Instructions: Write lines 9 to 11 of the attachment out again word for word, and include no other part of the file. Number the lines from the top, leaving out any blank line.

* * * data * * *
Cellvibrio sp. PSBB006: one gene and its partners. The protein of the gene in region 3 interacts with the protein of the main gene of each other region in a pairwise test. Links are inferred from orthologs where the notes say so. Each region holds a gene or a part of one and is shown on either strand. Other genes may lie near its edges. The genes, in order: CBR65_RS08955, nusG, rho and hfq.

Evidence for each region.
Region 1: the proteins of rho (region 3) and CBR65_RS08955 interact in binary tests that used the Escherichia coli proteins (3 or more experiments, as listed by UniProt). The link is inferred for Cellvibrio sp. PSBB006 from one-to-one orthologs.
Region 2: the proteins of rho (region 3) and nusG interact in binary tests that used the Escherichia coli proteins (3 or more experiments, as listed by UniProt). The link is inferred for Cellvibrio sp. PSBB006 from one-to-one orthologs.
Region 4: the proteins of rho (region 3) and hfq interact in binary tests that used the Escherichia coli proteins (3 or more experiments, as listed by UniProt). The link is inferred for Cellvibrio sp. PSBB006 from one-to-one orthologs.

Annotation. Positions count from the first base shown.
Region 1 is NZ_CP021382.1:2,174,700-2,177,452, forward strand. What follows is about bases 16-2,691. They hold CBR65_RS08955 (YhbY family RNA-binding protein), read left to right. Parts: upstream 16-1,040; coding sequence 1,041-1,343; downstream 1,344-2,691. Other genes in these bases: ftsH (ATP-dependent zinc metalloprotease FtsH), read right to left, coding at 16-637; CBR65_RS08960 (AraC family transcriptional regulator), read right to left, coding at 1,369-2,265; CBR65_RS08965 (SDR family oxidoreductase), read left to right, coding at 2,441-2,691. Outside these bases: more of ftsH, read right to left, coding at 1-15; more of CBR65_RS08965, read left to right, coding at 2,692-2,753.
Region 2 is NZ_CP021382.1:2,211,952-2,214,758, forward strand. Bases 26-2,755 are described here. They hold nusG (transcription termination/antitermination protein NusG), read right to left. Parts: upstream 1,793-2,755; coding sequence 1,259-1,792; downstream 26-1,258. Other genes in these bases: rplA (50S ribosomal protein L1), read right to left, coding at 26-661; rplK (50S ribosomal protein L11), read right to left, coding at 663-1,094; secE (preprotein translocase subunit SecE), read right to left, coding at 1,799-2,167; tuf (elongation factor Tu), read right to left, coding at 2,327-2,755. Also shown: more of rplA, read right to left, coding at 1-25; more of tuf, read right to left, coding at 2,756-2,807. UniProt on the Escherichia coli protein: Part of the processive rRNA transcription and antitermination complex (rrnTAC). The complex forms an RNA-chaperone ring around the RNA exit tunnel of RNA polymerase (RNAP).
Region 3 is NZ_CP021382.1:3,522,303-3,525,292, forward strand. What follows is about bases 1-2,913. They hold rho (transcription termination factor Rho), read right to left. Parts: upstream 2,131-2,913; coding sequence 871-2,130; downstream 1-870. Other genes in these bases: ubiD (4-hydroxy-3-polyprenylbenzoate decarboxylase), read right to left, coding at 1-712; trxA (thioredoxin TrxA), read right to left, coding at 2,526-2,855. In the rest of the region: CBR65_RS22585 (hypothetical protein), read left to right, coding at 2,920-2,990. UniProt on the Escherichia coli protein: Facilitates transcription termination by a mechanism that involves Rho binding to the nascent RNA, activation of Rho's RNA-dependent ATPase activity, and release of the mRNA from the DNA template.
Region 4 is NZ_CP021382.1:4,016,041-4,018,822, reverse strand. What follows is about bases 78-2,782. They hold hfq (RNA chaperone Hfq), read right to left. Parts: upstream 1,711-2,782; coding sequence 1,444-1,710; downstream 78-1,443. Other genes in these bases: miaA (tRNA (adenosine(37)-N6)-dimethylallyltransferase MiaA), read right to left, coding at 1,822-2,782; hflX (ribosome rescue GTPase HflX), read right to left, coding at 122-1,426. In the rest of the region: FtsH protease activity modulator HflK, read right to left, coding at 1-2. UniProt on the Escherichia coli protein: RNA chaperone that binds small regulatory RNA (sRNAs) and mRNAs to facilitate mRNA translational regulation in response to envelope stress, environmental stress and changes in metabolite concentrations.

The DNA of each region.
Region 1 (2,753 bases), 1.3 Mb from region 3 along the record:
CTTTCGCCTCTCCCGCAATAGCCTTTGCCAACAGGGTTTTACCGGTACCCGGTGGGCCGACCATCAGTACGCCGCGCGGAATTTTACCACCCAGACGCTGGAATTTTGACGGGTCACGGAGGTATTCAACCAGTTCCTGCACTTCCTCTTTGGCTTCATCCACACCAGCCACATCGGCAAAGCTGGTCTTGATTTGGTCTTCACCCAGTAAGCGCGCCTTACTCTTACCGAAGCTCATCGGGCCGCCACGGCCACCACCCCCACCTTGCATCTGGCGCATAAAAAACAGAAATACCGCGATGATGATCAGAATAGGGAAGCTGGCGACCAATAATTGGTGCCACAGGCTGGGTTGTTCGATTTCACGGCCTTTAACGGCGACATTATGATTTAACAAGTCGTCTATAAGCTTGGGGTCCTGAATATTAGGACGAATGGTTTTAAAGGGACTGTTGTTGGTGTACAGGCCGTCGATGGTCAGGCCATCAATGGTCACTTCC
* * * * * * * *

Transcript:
Region 3 is NZ_CP021382.1:3,522,303-3,525,292, forward strand. What follows is about bases 1-2,913. They hold rho (transcription termination factor Rho), read right to left. Parts: upstream 2,131-2,913; coding sequence 871-2,130; downstream 1-870. Other genes in these bases: ubiD (4-hydroxy-3-polyprenylbenzoate decarboxylase), read right to left, coding at 1-712; trxA (thioredoxin TrxA), read right to left, coding at 2,526-2,855. In the rest of the region: CBR65_RS22585 (hypothetical protein), read left to right, coding at 2,920-2,990. UniProt on the Escherichia coli protein: Facilitates transcription termination by a mechanism that involves Rho binding to the nascent RNA, activation of Rho's RNA-dependent ATPase activity, and release of the mRNA from the DNA template.
Region 4 is NZ_CP021382.1:4,016,041-4,018,822, reverse strand. What follows is about bases 78-2,782. They hold hfq (RNA chaperone Hfq), read right to left. Parts: upstream 1,711-2,782; coding sequence 1,444-1,710; downstream 78-1,443. Other genes in these bases: miaA (tRNA (adenosine(37)-N6)-dimethylallyltransferase MiaA), read right to left, coding at 1,822-2,782; hflX (ribosome rescue GTPase HflX), read right to left, coding at 122-1,426. In the rest of the region: FtsH protease activity modulator HflK, read right to left, coding at 1-2. UniProt on the Escherichia coli protein: RNA chaperone that binds small regulatory RNA (sRNAs) and mRNAs to facilitate mRNA translational regulation in response to envelope stress, environmental stress and changes in metabolite concentrations.

The DNA of each region.